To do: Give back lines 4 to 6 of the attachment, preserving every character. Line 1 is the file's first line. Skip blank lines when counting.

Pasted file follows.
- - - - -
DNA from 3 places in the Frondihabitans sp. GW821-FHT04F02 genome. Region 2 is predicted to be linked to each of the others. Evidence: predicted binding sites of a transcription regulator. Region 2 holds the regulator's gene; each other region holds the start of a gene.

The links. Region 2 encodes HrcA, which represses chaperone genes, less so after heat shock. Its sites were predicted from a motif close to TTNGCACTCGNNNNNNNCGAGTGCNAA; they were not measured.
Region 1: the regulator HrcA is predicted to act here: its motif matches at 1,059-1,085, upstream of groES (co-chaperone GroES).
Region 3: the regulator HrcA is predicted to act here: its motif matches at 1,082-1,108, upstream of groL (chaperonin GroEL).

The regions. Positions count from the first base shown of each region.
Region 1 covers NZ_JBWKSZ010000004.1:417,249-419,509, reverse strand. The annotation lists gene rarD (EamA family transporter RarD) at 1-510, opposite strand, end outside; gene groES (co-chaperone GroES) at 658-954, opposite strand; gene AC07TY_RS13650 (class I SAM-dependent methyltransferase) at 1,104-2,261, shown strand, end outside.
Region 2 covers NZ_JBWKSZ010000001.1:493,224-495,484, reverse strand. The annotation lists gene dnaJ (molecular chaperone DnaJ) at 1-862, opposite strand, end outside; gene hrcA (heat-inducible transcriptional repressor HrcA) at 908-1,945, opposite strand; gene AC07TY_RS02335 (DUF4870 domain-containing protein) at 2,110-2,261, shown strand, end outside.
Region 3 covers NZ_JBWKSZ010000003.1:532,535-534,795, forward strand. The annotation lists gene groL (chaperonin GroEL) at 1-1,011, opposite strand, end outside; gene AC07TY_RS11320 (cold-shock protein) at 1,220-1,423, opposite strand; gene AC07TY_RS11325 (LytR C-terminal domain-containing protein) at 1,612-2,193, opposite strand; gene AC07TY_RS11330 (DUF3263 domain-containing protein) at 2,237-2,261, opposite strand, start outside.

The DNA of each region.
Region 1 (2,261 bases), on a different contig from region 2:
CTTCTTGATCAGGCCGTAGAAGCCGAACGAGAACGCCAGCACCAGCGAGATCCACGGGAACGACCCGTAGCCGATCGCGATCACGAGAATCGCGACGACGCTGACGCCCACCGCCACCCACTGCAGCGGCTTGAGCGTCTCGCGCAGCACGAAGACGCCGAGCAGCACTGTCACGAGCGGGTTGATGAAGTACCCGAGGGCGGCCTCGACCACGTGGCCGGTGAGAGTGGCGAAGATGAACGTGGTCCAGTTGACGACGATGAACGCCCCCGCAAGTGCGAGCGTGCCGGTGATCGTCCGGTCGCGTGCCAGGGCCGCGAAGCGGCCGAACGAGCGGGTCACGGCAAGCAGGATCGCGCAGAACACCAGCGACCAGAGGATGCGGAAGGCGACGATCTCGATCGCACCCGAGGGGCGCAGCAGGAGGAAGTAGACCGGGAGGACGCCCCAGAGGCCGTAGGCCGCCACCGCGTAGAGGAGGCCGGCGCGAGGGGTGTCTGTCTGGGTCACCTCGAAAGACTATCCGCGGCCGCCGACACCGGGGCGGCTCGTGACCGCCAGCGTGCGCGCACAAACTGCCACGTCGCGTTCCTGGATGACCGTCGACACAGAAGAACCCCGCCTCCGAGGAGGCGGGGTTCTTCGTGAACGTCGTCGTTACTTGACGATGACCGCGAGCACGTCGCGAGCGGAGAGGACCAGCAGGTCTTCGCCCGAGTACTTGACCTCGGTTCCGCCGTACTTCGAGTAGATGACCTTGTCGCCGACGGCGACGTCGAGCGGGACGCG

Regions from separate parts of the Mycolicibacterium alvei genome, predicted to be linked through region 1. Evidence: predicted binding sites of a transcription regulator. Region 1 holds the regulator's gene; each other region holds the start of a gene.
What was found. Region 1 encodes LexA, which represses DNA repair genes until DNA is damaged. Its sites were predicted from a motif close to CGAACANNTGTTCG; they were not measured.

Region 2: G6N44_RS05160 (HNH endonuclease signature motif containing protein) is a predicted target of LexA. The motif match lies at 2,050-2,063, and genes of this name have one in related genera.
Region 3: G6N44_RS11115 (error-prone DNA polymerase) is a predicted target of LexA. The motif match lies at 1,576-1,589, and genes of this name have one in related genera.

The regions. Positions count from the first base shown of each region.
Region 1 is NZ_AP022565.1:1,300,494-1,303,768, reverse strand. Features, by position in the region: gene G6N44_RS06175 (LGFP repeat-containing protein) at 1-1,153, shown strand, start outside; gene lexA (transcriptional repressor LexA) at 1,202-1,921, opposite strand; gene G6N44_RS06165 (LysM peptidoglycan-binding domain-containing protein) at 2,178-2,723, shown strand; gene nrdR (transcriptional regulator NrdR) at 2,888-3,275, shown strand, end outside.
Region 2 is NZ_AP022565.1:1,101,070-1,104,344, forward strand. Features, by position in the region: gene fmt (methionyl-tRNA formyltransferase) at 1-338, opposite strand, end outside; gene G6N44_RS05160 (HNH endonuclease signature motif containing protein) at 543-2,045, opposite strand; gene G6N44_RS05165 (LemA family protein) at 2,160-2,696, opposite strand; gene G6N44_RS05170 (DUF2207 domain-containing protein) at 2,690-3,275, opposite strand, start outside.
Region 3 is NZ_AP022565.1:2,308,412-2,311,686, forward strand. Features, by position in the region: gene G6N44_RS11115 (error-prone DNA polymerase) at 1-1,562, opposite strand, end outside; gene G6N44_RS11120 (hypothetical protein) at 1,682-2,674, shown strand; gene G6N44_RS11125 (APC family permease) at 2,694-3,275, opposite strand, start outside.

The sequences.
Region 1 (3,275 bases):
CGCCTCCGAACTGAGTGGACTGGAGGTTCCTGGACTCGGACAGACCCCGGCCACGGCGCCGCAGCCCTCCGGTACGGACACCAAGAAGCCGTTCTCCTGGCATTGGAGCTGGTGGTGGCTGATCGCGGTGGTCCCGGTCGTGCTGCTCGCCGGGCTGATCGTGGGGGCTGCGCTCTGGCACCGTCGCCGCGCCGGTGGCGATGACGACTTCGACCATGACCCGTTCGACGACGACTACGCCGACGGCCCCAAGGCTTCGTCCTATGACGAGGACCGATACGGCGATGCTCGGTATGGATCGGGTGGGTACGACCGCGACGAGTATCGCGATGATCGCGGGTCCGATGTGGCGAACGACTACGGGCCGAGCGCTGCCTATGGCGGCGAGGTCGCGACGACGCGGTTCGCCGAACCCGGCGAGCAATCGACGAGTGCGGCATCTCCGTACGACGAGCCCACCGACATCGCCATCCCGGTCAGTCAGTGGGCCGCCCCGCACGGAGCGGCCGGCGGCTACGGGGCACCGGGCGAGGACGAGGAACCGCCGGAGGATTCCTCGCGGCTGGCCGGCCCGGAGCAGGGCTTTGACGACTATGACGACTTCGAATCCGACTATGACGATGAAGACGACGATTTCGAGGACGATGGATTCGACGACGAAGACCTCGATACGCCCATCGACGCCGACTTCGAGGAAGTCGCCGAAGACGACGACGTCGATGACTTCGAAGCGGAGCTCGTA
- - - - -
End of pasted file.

Region 3: the regulator HrcA is predicted to act here: its motif matches at 1,082-1,108, upstream of groL (chaperonin GroEL).

The regions. Positions count from the first base shown of each region.
Region 1 covers NZ_JBWKSZ010000004.1:417,249-419,509, reverse strand. The annotation lists gene rarD (EamA family transporter RarD) at 1-510, opposite strand, end outside; gene groES (co-chaperone GroES) at 658-954, opposite strand; gene AC07TY_RS13650 (class I SAM-dependent methyltransferase) at 1,104-2,261, shown strand, end outside.